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Ukraine-launched drones targeting Moscow downed, Russian drones hit Romania

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Russia shot down at least three Ukraine-launched drones early Tuesday that were targeting the country's capital, the Russian defence ministry said.

The ministry said that its air defence systems destroyed two drones over the Kaluga and Tver regions, which border the Moscow region, as well as one closer to the capital, over the Istra district of the Moscow region.

Moscow Mayor Sergei Sobyanin said that the drones "were trying to carry out an attack on Moscow" and that a consumer services facility was damaged in the Istra district, which is located some 65 km (40 miles) northwest of the Kremlin, reports Reuters.

There was no damage or casualties elsewhere, the mayor defence ministry said. Reuters could not independently verify the reports.

Sobyanin said that drone debris in the Tver region fell in the Zavidovo village. According to RIA state news agency, Zavidodvo is home to "Rus", an official residence palace of the Russian president.

President Vladimir Putin's main residences are the Novo-Ogaryovo residence in the Moscow region as well as the Grand Kremlin Palace - where official events are held.

Russian news agencies reported that almost 50 flights were cancelled or postponed early Tuesday from the four major airports around the capital - Vnukovo, Domodedovo, Sheremetyevo and Zhukovsky.

Drone attacks on Russian targets, especially in Crimea - annexed by Moscow in 2014 - and in regions bordering Ukraine, have become almost a daily occurrences since two drones were destroyed over the Kremlin in early May.

The attacks have disrupted flights in and out of Moscow in recent weeks. Ukraine rarely takes direct responsibility for such drone strikes but says destroying Russian military infrastructure helps a counteroffensive Kyiv began in June.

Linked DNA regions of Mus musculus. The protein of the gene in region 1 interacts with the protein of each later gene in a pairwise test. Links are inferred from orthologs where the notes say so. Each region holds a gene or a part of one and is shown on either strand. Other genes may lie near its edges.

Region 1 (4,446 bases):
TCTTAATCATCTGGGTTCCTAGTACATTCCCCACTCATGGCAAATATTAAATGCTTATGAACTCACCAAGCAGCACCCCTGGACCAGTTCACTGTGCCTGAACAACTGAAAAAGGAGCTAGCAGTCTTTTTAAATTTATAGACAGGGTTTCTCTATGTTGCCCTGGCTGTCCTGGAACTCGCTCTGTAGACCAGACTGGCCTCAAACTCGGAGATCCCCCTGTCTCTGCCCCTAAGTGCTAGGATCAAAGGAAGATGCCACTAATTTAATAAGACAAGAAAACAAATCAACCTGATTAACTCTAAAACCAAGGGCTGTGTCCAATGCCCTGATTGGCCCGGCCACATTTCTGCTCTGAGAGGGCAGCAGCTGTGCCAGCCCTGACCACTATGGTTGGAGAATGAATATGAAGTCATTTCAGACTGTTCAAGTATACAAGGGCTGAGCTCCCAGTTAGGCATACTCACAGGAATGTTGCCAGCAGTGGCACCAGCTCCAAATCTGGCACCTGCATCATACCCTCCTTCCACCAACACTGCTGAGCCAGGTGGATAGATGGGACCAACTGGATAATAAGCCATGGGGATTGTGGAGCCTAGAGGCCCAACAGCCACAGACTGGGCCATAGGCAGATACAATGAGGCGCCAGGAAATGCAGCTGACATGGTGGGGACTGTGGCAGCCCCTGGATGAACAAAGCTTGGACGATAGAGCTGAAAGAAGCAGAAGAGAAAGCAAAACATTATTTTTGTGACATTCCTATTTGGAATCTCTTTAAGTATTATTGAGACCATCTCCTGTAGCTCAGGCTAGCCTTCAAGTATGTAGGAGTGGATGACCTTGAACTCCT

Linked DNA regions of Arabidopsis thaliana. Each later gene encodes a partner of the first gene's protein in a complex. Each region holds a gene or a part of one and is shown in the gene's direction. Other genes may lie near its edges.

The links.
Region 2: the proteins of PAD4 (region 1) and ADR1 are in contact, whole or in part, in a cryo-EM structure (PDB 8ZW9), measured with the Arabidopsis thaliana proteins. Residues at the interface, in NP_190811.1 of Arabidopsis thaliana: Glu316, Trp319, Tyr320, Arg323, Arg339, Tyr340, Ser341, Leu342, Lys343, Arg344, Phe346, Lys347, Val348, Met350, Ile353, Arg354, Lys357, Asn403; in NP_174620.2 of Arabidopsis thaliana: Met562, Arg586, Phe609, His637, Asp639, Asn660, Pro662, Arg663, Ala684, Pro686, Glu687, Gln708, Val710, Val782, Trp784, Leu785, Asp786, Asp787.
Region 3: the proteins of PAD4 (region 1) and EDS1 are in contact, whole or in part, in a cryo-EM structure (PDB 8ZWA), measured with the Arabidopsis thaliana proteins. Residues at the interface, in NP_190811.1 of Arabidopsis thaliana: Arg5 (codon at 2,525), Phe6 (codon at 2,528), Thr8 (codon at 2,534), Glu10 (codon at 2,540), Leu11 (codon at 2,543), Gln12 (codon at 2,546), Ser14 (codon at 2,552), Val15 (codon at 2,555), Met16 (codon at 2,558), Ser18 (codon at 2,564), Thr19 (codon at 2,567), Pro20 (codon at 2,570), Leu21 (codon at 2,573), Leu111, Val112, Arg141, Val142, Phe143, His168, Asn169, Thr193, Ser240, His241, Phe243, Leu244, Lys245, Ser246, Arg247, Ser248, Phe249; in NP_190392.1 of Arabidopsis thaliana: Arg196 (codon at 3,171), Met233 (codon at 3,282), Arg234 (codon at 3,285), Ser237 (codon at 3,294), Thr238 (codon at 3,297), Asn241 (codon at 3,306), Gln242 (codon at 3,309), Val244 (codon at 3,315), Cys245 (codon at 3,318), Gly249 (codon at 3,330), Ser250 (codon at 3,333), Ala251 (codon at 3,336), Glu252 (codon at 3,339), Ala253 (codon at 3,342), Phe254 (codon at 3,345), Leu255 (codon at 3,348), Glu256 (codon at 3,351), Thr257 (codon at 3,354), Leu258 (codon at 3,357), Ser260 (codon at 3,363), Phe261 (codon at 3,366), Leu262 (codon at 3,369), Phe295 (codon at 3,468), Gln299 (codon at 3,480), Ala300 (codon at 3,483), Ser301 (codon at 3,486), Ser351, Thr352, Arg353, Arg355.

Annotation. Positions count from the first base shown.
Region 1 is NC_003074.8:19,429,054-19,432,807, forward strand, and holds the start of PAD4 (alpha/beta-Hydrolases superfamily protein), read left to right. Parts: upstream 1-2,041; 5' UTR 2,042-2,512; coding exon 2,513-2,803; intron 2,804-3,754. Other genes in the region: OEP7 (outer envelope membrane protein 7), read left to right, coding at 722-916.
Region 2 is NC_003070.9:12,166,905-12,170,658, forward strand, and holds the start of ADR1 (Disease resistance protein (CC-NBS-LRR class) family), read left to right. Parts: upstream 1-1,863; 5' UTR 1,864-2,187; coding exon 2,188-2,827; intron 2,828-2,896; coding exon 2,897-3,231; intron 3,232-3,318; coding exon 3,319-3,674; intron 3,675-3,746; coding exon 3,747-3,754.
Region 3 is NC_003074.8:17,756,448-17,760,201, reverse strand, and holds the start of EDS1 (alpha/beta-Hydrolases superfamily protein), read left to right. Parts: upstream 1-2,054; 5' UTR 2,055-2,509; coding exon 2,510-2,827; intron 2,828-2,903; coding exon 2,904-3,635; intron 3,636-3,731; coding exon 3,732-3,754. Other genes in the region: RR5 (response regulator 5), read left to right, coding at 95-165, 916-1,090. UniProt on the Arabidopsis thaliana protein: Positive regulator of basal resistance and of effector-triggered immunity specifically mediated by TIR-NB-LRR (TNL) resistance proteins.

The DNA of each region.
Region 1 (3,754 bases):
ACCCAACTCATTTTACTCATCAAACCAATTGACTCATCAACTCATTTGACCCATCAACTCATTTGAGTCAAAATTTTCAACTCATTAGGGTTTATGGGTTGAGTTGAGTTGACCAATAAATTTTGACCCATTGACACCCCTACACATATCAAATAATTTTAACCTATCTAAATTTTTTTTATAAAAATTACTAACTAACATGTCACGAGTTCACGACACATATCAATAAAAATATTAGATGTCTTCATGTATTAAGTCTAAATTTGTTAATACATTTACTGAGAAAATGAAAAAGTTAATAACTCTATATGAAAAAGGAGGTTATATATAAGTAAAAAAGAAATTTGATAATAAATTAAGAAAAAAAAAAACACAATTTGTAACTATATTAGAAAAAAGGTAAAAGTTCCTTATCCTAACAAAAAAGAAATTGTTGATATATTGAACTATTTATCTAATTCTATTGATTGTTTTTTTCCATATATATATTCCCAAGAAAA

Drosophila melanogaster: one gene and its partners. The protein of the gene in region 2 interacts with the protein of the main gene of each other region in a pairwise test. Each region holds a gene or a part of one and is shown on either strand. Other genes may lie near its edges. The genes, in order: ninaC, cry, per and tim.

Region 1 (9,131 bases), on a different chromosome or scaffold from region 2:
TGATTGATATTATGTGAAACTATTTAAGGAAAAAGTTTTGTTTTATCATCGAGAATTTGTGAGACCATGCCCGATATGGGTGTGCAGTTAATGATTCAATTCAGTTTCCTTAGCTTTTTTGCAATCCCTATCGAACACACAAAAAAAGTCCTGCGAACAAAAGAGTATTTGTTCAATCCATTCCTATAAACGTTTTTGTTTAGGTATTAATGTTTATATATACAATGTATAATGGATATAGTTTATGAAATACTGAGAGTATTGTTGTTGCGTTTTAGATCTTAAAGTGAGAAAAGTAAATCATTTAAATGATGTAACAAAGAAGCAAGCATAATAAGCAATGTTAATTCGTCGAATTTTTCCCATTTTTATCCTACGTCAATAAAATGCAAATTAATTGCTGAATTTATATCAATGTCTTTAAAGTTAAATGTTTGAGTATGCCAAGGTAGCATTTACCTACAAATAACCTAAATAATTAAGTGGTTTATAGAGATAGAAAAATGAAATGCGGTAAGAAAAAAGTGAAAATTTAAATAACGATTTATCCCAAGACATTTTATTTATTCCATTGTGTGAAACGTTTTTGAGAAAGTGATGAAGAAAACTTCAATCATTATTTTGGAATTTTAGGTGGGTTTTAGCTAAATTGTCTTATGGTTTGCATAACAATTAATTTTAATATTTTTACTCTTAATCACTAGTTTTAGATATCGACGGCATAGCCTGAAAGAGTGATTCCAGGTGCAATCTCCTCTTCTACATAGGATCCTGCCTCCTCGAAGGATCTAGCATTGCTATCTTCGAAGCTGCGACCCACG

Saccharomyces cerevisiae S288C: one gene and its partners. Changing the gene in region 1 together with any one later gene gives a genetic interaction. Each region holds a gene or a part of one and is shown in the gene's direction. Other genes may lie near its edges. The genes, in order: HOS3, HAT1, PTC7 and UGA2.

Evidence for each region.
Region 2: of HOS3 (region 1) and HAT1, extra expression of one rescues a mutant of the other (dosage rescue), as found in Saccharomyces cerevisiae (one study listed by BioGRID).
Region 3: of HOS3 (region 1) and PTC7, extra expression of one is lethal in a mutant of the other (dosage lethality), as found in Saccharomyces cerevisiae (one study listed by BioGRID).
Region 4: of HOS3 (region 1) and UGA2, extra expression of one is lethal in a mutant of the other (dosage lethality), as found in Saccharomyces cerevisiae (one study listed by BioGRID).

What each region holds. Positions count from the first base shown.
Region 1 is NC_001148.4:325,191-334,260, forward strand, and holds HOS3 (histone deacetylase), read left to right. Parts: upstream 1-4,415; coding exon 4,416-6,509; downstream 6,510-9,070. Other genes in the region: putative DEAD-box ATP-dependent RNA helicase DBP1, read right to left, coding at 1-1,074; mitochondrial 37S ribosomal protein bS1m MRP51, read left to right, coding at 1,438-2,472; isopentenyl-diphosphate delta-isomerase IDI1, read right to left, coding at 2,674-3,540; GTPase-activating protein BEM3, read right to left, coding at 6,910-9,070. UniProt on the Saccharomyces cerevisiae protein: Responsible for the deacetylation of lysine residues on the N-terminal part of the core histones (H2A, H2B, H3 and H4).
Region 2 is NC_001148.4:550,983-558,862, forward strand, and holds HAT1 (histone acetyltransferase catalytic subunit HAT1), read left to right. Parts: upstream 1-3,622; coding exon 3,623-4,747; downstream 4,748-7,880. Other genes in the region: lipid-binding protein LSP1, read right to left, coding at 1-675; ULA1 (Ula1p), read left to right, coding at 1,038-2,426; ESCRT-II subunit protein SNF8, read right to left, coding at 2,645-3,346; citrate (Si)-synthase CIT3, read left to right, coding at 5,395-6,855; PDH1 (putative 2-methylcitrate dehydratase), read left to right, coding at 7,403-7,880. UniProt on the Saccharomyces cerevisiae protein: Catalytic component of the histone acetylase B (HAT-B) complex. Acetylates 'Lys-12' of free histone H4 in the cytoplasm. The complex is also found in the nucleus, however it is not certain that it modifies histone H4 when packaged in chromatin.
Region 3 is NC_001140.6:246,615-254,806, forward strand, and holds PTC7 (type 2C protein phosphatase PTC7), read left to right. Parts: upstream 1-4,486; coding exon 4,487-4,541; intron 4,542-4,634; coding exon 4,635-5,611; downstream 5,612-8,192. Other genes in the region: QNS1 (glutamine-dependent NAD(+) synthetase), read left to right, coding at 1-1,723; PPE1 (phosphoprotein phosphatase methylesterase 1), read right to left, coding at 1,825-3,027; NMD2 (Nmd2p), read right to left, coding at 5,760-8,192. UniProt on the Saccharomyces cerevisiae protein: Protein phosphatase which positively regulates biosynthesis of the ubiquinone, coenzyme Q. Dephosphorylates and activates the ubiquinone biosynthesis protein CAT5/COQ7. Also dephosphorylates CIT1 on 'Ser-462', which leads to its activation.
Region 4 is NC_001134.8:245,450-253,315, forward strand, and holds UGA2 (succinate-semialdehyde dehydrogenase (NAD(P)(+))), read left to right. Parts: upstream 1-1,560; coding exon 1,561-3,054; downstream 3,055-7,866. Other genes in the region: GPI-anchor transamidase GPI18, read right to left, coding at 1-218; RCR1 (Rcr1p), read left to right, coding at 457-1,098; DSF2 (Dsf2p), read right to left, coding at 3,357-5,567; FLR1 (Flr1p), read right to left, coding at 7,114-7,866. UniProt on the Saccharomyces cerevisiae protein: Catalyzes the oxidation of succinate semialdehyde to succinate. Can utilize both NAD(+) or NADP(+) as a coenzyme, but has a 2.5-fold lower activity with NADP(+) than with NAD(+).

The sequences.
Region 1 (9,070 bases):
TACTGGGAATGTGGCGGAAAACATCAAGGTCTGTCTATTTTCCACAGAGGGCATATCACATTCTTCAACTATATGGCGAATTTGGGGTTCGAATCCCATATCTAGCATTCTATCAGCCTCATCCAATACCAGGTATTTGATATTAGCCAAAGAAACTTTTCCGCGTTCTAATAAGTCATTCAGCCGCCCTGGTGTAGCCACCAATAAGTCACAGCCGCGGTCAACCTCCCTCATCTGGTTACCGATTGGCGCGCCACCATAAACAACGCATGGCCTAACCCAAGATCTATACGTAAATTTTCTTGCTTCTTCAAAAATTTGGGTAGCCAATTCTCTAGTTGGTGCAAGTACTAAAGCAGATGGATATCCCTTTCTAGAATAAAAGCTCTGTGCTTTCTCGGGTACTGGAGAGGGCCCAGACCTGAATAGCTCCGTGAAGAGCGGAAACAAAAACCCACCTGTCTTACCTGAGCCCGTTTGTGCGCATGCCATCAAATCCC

Meanwhile, Ukraine said on Monday Russian drones had detonated on the territory of NATO member Romania during an overnight air strike on a Ukrainian port across the Danube River, but Bucharest denied its territory had been hit.

Reuters could not independently verify either account, a rare report of stray weapons from the war in Ukraine hitting a neighbouring member of the Western military alliance.

Moscow has conducted long-range air strikes on targets in Ukraine since the start of its invasion last year. Since July, when Moscow abandoned a deal that lifted a de facto Russian blockade of Ukraine's Black Sea ports, it has repeatedly struck Ukrainian river ports that lie across the Danube from Romania.

Russian launched its air strike hours before President Vladimir Putin was due to discuss reviving the Black Sea deal with the deal's sponsor, Turkish President Tayyip Erdogan.

"According to Ukraine's state border guard service, last night, during a massive Russian attack near the port of Izmail, Russian 'Shakheds' fell and detonated on the territory of Romania," foreign ministry spokesperson Oleg Nikolenko said, referring to Iranian-made drones.